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FM-based Broadcast, WiFi Key to EAS

In recent years, local emergency management personnel have used radio and television broadcast stations, cable and wireless cable systems along with land mobile radio and cell dispatches to distribute information to local responders.

In recent years, local emergency management personnel have used radio and television broadcast stations, cable and wireless cable systems along with land mobile radio and cell dispatches to distribute information to local responders.

While the Department of Homeland Security, along with state and local emergency operation, are working to provide organization and resources to promote the development of an improved platform for comprehensive emergency alert messaging, the recent Minneapolis bridge collapse is a sobering reminder that traditional communication systems simply don’t hold up under catastrophic conditions.

Most people are still surprised when cell networks can’t handle the extra load during emergencies. The reality is that cell phone networks are switched (point-to-point) and were not designed to handle the loads put on them today.

Even more alarming is the lack of awareness that wireless carriers have the potential to further safeguard individuals and communities with the activation of a standard FM receiver chip that exists in most cellular handsets today.

The chip is capable of receiving personal alert messages from a standard FM radio tower used to listen to your favorite music — all this without interfering with your normal cell phone usage.

The FM chip is one key to the interoperability of Global Security Systems’ FM-based digital alert and messaging system, Alert FM.

This single-to-multi-point radio broadcast system uses Radio Broadcast Data System subcarrier datacasting, layered in “need to know” groupings based on an existing communication infrastructure — the country’s nationwide FM broadcasting network.

Be alarmed

Targeted alerts and messages are delivered by satellite to FM transmission towers and can be received on Alert FM receivers and other mobile devices, including PDAs and other specialized receivers equipped with FM chips.

Millions of Americans, including countless first responders and public safety workers, have the potential to receive alerts and time critical information with the activation of the standard FM chip.

Alert FM is a powerful switchless solution because messages will not clog up existing switched wireless networks, and the broadcast signal is more robust than cellular signals. Overlapping signals from different stations help to ensure that there is always a signal that can be received.

Another Alert FM efficiency: the system does not require recurring fees. The radio broadcasters are stakeholders in providing emergency information and they have been doing this public service for more than 50 years in communities across the country.

Emergencies are local, as is broadcasting. Therefore, the broadcasters are cooperating across the country to provide the spectrum to allow these lifesaving messages to be delivered.

As officials and the general public consider alternatives to cellular voice calls, text messaging frequently is discussed as a safe alternative during emergency situations.

Text messaging, including applications based on Short Message Service protocol, is its own worst enemy during a perceived or real emergency. Network overload and inoperability are problematic, and there also is a security issue due to the dependence on Internet connectivity to interconnect the communications channel.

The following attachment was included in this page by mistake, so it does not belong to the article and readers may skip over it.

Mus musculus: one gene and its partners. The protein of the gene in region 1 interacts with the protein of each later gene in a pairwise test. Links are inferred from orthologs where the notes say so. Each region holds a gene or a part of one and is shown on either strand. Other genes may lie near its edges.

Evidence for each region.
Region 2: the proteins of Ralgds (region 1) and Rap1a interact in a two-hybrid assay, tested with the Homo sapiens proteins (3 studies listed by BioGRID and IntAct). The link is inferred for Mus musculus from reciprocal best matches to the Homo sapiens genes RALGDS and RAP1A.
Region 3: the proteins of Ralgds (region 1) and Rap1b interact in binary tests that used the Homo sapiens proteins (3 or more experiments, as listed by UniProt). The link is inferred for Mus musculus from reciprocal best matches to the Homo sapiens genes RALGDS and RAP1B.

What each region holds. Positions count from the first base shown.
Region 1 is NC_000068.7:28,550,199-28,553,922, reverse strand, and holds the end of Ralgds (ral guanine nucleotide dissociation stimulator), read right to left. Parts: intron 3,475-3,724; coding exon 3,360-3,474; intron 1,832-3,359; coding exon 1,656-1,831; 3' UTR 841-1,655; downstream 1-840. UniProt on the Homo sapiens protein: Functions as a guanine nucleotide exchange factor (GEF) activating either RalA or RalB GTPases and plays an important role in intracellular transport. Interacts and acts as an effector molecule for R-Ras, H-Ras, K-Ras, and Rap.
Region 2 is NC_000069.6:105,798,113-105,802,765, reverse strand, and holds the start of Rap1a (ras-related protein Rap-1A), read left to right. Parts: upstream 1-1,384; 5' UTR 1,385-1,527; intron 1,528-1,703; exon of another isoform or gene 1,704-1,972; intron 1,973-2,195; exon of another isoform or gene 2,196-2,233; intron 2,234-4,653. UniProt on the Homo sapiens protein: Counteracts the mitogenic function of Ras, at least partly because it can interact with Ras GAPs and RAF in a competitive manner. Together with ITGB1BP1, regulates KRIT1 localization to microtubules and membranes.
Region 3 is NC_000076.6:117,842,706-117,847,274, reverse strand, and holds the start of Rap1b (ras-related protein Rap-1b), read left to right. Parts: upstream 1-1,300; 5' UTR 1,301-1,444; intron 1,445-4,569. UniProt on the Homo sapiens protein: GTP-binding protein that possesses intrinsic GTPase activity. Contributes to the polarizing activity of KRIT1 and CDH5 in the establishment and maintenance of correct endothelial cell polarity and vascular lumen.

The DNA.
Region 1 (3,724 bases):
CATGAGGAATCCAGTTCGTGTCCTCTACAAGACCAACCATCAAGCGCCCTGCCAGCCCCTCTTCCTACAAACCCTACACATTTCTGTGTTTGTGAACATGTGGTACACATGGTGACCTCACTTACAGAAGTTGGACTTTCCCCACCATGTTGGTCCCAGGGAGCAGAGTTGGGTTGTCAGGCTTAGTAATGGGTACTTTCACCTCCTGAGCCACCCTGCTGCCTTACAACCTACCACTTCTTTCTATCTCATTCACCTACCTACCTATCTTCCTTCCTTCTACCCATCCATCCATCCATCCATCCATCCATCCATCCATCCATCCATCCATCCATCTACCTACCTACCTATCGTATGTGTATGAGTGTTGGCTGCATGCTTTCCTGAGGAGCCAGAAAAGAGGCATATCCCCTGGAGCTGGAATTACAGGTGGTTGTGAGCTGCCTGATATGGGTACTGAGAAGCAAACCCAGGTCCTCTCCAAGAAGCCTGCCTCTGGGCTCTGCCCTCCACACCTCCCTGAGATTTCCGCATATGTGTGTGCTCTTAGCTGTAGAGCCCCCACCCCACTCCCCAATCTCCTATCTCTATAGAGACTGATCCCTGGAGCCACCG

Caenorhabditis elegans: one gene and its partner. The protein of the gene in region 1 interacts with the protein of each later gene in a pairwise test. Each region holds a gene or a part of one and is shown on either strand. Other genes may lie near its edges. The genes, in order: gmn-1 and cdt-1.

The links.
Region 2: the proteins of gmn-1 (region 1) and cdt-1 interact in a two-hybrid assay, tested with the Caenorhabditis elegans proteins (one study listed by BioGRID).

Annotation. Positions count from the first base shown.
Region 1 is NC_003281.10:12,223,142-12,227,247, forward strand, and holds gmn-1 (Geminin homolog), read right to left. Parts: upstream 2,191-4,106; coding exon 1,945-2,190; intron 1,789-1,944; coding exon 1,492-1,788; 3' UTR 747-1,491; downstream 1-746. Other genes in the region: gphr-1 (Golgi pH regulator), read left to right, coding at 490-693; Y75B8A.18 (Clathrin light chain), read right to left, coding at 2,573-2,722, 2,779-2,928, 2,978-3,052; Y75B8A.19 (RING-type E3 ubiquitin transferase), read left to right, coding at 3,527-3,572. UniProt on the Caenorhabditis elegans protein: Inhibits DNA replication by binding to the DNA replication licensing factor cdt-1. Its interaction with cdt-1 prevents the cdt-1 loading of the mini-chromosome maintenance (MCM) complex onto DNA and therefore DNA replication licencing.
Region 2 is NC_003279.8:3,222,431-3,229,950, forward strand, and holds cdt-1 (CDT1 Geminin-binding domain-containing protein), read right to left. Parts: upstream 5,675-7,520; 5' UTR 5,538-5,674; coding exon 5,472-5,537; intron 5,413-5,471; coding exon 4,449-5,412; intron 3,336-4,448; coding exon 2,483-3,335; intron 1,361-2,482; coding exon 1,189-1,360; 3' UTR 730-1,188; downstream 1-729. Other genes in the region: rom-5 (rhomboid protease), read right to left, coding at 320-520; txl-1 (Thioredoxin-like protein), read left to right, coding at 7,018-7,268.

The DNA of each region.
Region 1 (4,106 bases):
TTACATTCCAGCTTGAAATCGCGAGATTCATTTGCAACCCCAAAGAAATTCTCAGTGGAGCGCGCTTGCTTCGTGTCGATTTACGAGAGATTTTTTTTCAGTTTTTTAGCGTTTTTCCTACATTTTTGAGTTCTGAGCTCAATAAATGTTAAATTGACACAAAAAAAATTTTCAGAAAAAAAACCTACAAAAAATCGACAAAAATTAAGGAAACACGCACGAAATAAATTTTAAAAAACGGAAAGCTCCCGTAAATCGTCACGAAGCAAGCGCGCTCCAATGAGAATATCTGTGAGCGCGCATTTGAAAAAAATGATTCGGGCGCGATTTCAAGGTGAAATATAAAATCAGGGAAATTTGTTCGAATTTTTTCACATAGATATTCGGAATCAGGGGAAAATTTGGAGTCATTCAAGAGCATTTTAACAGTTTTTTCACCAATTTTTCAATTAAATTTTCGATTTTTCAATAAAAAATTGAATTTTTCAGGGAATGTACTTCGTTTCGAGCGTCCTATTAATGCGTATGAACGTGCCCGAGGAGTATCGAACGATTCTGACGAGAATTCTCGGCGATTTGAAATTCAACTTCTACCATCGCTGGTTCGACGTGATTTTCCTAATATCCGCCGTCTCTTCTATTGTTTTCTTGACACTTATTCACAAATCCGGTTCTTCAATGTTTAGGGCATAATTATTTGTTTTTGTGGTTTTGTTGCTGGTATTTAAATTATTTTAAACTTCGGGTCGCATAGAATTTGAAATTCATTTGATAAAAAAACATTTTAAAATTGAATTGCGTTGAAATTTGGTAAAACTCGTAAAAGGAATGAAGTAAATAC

The cell network infrastructure is vulnerable, connected to a maze of landline telephone switches, and encryption is not supported all the way to the wireless receiver.

In comparison, Alert FM — based on the FM radio broadcast infrastructure — uses a dedicated satellite and secured channels so there is no possibility of public access to the network. In a crisis, Alert FM has a guaranteed channel that offers protective umbrella coverage for certified command and controlled messages to be delivered with a guaranteed source and encryption all the way to the receiver.

As emergency communication channels continue to receive close scrutiny, the role of broadcasters will advance as the FM network infrastructure is considered to provide efficient and solid support for the vigorous delivery of time critical, life-saving messages.

FM networks are well positioned to address the dynamics of the future broadcast audio market. That said, the Alert FM system will not conflict with the demand for more features on handsets, higher-quality music players or feature-rich devices in increasingly smaller sizes.

In fact, an added plus for broadcasters are the projected music opportunities available on cell handsets over the next three years, which complement the deployment of Alert FM.

Case in point, a legislative bill is in committee called the “Broadcasters First Responders Act” to protect the FM broadcasters’ fuel resources and other operating assets during an emergency. To date, FM broadcasters’ fuel was confiscated by local FEMA officials for their own use. This rendered the FM station useless even if the equipment was operable. This bill will ensure continuous audio and alert data from Alert FM when it passes in Congress later this session.

As broadcasters remain on the front lines of providing emergency information to their audiences, it is exciting for stations to be a part of the existing EAS as well as new initiatives designed to provide a more comprehensive solution for emergency communication.

The deployment of GSS’s Alert FM gives first responders, the general public and broadcasters across the country a new opportunity to help safeguard their communities and expedite emergency communication during crisis situations.